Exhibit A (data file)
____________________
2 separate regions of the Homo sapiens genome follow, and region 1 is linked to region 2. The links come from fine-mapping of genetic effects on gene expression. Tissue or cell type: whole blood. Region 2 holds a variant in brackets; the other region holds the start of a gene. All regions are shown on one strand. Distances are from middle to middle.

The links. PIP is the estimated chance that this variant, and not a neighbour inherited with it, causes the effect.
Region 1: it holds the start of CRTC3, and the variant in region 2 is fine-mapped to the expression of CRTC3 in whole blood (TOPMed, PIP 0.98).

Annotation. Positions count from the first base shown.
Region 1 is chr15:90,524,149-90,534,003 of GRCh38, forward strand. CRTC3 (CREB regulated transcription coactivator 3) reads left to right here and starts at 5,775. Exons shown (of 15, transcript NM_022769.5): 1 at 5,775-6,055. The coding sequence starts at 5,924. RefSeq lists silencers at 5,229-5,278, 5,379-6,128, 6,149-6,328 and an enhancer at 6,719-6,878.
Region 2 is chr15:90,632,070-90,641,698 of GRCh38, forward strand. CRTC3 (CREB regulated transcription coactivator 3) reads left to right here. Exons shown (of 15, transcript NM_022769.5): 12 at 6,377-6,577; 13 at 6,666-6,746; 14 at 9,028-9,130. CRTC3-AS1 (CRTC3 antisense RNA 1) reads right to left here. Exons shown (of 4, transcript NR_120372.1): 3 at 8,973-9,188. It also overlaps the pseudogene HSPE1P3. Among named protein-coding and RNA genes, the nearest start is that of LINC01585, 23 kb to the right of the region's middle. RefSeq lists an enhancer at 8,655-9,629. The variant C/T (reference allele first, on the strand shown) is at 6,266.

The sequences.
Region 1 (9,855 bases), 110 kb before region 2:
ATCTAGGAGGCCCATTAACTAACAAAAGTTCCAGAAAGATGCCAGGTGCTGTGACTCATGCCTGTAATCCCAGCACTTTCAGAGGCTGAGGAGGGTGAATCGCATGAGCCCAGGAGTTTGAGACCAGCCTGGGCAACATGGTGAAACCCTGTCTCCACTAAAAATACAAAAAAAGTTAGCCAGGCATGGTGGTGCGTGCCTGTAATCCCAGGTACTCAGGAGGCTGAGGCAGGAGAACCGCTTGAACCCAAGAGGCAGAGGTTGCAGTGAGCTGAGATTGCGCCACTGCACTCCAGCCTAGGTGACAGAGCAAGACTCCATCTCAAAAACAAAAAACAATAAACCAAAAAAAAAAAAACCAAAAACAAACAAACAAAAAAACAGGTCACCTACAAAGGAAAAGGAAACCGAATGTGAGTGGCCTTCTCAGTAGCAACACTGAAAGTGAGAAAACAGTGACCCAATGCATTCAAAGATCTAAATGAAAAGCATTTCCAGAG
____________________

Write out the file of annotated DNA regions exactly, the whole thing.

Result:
2 separate regions of the Homo sapiens genome follow, and region 1 is linked to region 2. The links come from fine-mapping of genetic effects on gene expression. Tissue or cell type: whole blood. Region 2 holds a variant in brackets; the other region holds the start of a gene. All regions are shown on one strand. Distances are from middle to middle.

The links. PIP is the estimated chance that this variant, and not a neighbour inherited with it, causes the effect.
Region 1: it holds the start of CRTC3, and the variant in region 2 is fine-mapped to the expression of CRTC3 in whole blood (TOPMed, PIP 0.98).

Annotation. Positions count from the first base shown.
Region 1 is chr15:90,524,149-90,534,003 of GRCh38, forward strand. CRTC3 (CREB regulated transcription coactivator 3) reads left to right here and starts at 5,775. Exons shown (of 15, transcript NM_022769.5): 1 at 5,775-6,055. The coding sequence starts at 5,924. RefSeq lists silencers at 5,229-5,278, 5,379-6,128, 6,149-6,328 and an enhancer at 6,719-6,878.
Region 2 is chr15:90,632,070-90,641,698 of GRCh38, forward strand. CRTC3 (CREB regulated transcription coactivator 3) reads left to right here. Exons shown (of 15, transcript NM_022769.5): 12 at 6,377-6,577; 13 at 6,666-6,746; 14 at 9,028-9,130. CRTC3-AS1 (CRTC3 antisense RNA 1) reads right to left here. Exons shown (of 4, transcript NR_120372.1): 3 at 8,973-9,188. It also overlaps the pseudogene HSPE1P3. Among named protein-coding and RNA genes, the nearest start is that of LINC01585, 23 kb to the right of the region's middle. RefSeq lists an enhancer at 8,655-9,629. The variant C/T (reference allele first, on the strand shown) is at 6,266.

The sequences.
Region 1 (9,855 bases), 110 kb before region 2:
ATCTAGGAGGCCCATTAACTAACAAAAGTTCCAGAAAGATGCCAGGTGCTGTGACTCATGCCTGTAATCCCAGCACTTTCAGAGGCTGAGGAGGGTGAATCGCATGAGCCCAGGAGTTTGAGACCAGCCTGGGCAACATGGTGAAACCCTGTCTCCACTAAAAATACAAAAAAAGTTAGCCAGGCATGGTGGTGCGTGCCTGTAATCCCAGGTACTCAGGAGGCTGAGGCAGGAGAACCGCTTGAACCCAAGAGGCAGAGGTTGCAGTGAGCTGAGATTGCGCCACTGCACTCCAGCCTAGGTGACAGAGCAAGACTCCATCTCAAAAACAAAAAACAATAAACCAAAAAAAAAAAAACCAAAAACAAACAAACAAAAAAACAGGTCACCTACAAAGGAAAAGGAAACCGAATGTGAGTGGCCTTCTCAGTAGCAACACTGAAAGTGAGAAAACAGTGACCCAATGCATTCAAAGATCTAAATGAAAAGCATTTCCAGAG